EducationTips

Aerial Safety: Be Careful Up There

OSHA has some tips for when work pulls you off the ground.

This article is from our older website archives. Some content may not be formatted or attributed properly. Please Contact Us if you feel it needs to be corrected. Thank you.

Bucket trucks, cherry pickers, aerial lifts-if you run a sign shop there’s a decent chance you’ve had to at least rent one at one time or another, if you don’t already own one.

Being able to do install jobs high above the ground will definitely boost your bottom line, but you should always put safety first. Electrocution, tip-overs and falls are real hazards you need to be aware of; here are a few tips from the Occupational Safety and Health Administration for working “up there.”

  • Training-Make sure your workers who use aerial lifts are properly trained.
  • Maintenance-Follow the manufacturer’s instructions, and if you’re renting, double-check to make sure the equipment you’re renting receives regular maintenance.
  • Never Override-Never override hydraulic, mechanical, or electrical safety devices. You’re asking for trouble.
  • Follow Recommendations-Never move the equipment with workers in an elevated platform unless this is permitted by the manufacturer.
  • Be Conscious of Overhead Hazards-Do not allow workers to position themselves between overhead hazards, such as joists and beams, and the rails of the basket. Movement of the lift could crush the worker(s).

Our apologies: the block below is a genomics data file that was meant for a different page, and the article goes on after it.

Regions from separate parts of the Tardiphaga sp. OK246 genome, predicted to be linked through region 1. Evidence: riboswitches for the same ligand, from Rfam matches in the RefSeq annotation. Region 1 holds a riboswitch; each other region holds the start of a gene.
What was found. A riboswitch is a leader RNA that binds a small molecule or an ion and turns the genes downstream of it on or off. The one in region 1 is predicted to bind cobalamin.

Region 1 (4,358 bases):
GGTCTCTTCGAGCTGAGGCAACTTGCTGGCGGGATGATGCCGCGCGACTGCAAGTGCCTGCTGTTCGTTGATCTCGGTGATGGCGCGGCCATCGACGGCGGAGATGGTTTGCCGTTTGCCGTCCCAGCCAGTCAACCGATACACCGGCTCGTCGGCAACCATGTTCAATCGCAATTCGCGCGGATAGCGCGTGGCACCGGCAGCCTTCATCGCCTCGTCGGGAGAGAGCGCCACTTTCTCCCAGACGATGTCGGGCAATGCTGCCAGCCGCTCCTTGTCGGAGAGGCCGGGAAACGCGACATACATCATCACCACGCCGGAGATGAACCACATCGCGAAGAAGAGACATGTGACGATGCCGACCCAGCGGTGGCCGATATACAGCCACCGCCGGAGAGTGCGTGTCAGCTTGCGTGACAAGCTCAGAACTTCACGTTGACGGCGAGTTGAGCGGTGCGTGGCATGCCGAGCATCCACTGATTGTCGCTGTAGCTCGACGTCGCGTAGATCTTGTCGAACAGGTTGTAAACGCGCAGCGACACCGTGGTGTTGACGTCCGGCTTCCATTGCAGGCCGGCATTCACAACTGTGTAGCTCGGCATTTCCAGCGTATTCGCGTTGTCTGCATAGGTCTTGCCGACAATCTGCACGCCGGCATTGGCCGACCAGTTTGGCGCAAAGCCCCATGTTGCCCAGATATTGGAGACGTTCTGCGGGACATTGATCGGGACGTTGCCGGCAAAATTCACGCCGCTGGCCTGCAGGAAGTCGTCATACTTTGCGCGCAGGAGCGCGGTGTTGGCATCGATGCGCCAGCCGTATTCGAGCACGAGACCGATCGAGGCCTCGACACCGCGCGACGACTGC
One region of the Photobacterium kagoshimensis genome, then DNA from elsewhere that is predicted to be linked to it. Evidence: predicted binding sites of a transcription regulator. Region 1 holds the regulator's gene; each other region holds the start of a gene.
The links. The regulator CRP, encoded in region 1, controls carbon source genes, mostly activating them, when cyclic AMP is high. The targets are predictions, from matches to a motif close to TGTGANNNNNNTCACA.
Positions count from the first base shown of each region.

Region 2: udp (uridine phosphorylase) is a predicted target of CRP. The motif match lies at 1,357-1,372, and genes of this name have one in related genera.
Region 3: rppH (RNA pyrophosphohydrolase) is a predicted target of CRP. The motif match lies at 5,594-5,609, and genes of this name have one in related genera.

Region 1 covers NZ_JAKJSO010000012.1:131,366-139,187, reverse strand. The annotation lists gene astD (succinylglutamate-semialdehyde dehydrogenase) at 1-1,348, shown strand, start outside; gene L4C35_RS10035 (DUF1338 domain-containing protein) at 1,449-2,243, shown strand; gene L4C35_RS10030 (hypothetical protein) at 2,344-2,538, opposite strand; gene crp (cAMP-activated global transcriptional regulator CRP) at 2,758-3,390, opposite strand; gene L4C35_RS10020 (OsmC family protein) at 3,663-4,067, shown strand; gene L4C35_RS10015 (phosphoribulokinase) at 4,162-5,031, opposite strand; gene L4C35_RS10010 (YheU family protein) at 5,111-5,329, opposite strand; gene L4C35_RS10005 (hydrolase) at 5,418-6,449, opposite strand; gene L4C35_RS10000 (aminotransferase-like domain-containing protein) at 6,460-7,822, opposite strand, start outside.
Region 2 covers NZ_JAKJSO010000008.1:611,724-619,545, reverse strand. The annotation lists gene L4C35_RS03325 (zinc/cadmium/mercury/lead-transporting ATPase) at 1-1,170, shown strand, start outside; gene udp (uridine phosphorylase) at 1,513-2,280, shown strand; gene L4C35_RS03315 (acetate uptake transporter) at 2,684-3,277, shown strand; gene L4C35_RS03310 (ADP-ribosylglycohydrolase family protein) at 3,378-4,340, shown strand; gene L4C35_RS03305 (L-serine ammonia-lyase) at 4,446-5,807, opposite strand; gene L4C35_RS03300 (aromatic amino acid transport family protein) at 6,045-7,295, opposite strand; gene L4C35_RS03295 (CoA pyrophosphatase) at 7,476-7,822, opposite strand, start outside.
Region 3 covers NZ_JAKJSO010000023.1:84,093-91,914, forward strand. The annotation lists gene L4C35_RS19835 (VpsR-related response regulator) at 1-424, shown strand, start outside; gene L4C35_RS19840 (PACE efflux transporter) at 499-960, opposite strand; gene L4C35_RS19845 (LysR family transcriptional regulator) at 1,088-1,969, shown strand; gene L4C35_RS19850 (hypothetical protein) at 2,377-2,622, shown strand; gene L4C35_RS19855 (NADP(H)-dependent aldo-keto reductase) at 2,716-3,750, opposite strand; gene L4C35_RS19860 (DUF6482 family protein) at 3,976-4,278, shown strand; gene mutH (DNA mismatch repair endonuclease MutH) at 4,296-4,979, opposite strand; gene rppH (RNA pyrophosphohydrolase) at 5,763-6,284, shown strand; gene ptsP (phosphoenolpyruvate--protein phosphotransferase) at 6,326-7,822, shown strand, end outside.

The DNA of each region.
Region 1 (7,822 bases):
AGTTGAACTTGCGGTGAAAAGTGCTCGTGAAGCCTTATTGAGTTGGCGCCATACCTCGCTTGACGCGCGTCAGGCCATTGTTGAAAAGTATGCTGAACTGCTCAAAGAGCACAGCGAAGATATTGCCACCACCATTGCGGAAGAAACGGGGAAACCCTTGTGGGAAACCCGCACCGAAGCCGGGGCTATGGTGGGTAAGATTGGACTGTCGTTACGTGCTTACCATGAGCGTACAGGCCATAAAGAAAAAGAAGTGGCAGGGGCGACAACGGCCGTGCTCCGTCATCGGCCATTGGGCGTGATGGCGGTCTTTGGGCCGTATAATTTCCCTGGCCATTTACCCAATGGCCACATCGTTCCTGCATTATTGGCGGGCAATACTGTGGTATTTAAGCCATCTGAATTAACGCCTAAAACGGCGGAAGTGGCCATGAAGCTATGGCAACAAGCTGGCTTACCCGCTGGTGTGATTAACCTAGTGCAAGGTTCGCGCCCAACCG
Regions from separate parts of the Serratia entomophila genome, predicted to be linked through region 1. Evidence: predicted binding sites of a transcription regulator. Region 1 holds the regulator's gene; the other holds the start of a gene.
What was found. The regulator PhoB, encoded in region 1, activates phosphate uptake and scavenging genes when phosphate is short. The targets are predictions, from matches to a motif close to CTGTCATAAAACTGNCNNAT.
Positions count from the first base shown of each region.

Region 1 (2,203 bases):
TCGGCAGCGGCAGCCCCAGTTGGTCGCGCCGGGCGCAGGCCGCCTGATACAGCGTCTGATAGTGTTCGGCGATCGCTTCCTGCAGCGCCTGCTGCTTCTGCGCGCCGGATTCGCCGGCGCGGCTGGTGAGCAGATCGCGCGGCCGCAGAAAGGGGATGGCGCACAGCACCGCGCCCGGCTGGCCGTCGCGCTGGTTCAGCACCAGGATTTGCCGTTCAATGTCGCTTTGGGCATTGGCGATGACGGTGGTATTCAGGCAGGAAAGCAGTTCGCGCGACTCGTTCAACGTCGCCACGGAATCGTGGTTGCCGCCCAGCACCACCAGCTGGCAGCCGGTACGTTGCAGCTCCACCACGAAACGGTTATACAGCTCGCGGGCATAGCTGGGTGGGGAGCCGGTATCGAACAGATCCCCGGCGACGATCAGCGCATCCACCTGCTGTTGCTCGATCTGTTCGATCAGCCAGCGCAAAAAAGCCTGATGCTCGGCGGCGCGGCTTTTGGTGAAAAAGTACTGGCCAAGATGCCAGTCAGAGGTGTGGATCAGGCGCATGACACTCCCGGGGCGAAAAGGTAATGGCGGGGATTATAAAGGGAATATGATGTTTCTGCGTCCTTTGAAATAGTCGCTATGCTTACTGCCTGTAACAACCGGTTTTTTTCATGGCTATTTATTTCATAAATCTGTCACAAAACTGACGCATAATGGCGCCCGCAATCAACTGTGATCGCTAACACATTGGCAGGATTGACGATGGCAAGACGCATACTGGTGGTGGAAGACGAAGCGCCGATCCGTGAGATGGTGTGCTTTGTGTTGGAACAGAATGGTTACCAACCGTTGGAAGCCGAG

• Keep Safe Clearances-Maintain a minimum clearance of at least 10 feet, or 3 meters, away from the nearest overhead power lines.
  • Assume Power Lines Are Live-Always treat power lines, wires and other conductors as energized, even if they are down or appear to be insulated.
  • Always Belt Up-Always use a body harness or restraining belt with a lanyard attached to the boom or basket to prevent the worker(s) from being ejected or pulled from the basket.
  • Brake and Chock-Set the brakes, and use wheel chocks when appropriate.
  • Use Outriggers-You should always use outriggers if provided.
  • Stay Within Load Limits-Do not exceed the load limits of the equipment. Allow for the combined weight of the worker, tools, and materials.

For more information on this topic from Eddie Wieber, Click HERE

Show More
tony_kindelspire

Tony Kindelspire

Tony Kindelspire is digital content editor of Sign & Digital Graphics & WRAPS magazines.

Related Articles

Back to top button
Close